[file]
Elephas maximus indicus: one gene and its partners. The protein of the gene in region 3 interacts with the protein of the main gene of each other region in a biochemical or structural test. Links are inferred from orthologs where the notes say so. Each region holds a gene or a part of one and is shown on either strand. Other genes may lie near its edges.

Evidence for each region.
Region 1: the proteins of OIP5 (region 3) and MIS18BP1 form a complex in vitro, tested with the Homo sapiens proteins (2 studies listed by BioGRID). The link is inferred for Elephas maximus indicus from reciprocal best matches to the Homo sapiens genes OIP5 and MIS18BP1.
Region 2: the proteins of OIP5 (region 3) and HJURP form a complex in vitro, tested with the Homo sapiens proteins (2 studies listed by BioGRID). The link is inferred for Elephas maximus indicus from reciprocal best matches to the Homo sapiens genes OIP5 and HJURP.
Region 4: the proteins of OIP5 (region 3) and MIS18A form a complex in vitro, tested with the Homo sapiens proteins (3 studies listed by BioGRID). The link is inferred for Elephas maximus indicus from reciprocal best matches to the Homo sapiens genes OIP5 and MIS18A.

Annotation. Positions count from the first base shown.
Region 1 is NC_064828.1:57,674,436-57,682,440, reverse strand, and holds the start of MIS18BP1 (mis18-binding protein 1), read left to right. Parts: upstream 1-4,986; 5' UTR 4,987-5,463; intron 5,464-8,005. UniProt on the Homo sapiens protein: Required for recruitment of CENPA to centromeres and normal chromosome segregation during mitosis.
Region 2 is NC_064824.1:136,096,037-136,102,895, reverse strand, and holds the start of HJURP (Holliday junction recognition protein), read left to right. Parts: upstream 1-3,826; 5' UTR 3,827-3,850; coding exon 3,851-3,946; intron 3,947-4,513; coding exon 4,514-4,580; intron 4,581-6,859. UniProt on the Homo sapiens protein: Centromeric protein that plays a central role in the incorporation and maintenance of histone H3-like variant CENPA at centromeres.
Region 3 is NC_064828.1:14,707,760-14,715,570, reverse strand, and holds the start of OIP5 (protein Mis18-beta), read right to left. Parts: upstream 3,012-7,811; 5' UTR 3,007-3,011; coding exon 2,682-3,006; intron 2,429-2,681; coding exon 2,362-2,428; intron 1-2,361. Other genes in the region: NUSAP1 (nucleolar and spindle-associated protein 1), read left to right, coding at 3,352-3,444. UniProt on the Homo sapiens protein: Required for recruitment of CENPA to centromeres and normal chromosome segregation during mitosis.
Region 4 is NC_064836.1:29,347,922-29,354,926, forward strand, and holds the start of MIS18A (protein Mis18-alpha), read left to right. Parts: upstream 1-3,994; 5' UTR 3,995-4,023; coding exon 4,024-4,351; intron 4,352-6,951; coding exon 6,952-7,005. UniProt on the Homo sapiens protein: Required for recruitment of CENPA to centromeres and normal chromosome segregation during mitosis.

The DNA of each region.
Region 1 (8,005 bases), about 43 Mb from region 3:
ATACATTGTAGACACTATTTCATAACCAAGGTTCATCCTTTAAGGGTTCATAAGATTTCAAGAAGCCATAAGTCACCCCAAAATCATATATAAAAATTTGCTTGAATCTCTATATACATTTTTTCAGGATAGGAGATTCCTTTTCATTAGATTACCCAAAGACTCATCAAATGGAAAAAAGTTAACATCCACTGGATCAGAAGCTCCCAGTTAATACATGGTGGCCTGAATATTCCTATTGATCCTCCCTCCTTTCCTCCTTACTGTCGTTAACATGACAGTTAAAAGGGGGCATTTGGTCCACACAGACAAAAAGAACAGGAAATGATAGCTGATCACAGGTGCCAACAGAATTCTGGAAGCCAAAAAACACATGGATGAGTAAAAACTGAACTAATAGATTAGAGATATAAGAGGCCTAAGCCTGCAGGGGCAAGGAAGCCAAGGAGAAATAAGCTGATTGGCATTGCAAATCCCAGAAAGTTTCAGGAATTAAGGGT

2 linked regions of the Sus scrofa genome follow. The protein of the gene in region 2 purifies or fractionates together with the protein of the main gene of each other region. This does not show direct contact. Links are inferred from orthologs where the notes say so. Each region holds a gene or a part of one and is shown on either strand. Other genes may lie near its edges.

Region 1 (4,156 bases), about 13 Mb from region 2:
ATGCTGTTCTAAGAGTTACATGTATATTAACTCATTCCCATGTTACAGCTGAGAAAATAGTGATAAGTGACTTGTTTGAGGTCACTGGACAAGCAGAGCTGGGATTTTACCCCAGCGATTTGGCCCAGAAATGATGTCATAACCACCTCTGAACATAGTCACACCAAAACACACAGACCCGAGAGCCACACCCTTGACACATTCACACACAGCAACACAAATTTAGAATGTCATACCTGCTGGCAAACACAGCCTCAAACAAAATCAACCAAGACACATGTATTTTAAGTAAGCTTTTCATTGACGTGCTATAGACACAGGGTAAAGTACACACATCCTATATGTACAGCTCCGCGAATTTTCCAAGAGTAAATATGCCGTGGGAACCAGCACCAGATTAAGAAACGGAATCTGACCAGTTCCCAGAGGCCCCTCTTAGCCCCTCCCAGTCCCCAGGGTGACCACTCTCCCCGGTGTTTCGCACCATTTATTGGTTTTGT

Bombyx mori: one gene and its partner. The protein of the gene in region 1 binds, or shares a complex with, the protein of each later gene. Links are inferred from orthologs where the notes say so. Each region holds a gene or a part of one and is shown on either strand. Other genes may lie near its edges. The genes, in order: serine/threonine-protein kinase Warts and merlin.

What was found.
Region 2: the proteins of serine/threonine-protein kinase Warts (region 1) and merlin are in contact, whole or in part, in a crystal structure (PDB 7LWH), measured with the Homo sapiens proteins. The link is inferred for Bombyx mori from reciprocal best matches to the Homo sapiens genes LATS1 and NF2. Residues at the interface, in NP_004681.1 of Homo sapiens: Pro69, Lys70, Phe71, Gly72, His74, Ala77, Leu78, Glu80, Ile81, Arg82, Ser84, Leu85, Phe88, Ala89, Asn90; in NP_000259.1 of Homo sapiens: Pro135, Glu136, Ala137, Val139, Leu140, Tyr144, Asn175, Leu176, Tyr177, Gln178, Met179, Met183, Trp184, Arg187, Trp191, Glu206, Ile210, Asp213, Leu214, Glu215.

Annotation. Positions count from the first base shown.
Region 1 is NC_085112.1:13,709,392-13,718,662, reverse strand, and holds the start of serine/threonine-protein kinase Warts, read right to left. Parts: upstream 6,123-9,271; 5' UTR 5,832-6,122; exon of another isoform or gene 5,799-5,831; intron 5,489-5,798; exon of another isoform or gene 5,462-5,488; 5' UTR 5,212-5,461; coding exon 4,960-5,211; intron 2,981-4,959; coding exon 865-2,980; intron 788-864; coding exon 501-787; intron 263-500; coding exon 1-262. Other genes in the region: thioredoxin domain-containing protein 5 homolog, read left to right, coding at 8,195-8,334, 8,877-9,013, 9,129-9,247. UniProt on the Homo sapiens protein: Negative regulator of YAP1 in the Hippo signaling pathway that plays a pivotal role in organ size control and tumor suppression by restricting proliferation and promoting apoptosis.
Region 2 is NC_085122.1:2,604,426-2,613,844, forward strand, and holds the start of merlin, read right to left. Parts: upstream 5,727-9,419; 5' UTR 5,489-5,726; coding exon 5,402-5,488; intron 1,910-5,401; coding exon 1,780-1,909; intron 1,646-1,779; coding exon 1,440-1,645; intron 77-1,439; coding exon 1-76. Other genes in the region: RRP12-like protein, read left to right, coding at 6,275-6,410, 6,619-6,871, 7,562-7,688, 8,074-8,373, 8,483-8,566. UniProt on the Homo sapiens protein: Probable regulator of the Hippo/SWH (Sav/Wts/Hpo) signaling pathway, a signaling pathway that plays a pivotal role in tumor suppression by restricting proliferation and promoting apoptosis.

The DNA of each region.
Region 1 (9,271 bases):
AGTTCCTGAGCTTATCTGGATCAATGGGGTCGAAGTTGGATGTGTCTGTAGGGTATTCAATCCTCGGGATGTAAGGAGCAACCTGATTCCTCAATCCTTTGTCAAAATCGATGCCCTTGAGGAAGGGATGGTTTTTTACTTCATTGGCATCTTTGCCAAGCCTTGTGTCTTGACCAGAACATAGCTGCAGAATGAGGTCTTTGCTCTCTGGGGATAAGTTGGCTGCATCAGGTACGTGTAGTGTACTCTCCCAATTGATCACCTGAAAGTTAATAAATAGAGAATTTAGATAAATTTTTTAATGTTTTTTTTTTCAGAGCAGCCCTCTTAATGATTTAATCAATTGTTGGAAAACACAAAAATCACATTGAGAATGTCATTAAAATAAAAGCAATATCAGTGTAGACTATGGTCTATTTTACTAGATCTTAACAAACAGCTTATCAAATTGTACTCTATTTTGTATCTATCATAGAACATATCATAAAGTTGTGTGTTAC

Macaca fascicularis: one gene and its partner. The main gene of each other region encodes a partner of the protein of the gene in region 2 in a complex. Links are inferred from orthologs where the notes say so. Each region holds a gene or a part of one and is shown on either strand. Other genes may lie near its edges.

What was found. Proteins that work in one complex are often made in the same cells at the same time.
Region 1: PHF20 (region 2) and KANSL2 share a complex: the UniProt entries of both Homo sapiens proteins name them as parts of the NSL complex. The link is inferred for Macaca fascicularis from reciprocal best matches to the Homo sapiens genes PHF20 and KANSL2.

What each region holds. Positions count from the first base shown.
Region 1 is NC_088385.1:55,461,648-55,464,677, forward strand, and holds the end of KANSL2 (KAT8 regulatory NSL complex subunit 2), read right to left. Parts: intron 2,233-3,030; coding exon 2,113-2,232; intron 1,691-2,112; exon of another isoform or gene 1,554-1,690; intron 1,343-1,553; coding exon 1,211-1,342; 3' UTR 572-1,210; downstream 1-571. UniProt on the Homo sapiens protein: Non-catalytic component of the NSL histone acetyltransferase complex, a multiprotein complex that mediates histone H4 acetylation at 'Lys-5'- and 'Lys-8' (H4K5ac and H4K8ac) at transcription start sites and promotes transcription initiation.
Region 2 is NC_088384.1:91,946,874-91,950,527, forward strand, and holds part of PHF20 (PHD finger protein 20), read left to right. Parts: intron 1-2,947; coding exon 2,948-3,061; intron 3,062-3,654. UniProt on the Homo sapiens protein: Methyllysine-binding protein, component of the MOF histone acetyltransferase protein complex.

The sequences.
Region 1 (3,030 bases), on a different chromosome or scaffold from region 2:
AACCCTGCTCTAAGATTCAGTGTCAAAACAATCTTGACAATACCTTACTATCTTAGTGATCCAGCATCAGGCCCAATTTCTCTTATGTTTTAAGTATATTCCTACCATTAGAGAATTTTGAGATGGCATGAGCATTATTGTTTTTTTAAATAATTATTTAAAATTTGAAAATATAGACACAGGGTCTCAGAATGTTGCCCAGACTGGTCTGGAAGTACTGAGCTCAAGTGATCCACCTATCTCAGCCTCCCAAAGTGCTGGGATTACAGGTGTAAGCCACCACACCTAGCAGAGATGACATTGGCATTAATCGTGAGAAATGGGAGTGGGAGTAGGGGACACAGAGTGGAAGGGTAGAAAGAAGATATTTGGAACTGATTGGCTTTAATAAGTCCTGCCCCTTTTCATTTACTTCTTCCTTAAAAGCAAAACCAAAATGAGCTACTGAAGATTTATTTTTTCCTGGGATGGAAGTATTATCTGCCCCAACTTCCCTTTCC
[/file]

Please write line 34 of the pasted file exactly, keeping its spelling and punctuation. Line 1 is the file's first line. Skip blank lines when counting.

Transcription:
AACCCTGCTCTAAGATTCAGTGTCAAAACAATCTTGACAATACCTTACTATCTTAGTGATCCAGCATCAGGCCCAATTTCTCTTATGTTTTAAGTATATTCCTACCATTAGAGAATTTTGAGATGGCATGAGCATTATTGTTTTTTTAAATAATTATTTAAAATTTGAAAATATAGACACAGGGTCTCAGAATGTTGCCCAGACTGGTCTGGAAGTACTGAGCTCAAGTGATCCACCTATCTCAGCCTCCCAAAGTGCTGGGATTACAGGTGTAAGCCACCACACCTAGCAGAGATGACATTGGCATTAATCGTGAGAAATGGGAGTGGGAGTAGGGGACACAGAGTGGAAGGGTAGAAAGAAGATATTTGGAACTGATTGGCTTTAATAAGTCCTGCCCCTTTTCATTTACTTCTTCCTTAAAAGCAAAACCAAAATGAGCTACTGAAGATTTATTTTTTCCTGGGATGGAAGTATTATCTGCCCCAACTTCCCTTTCC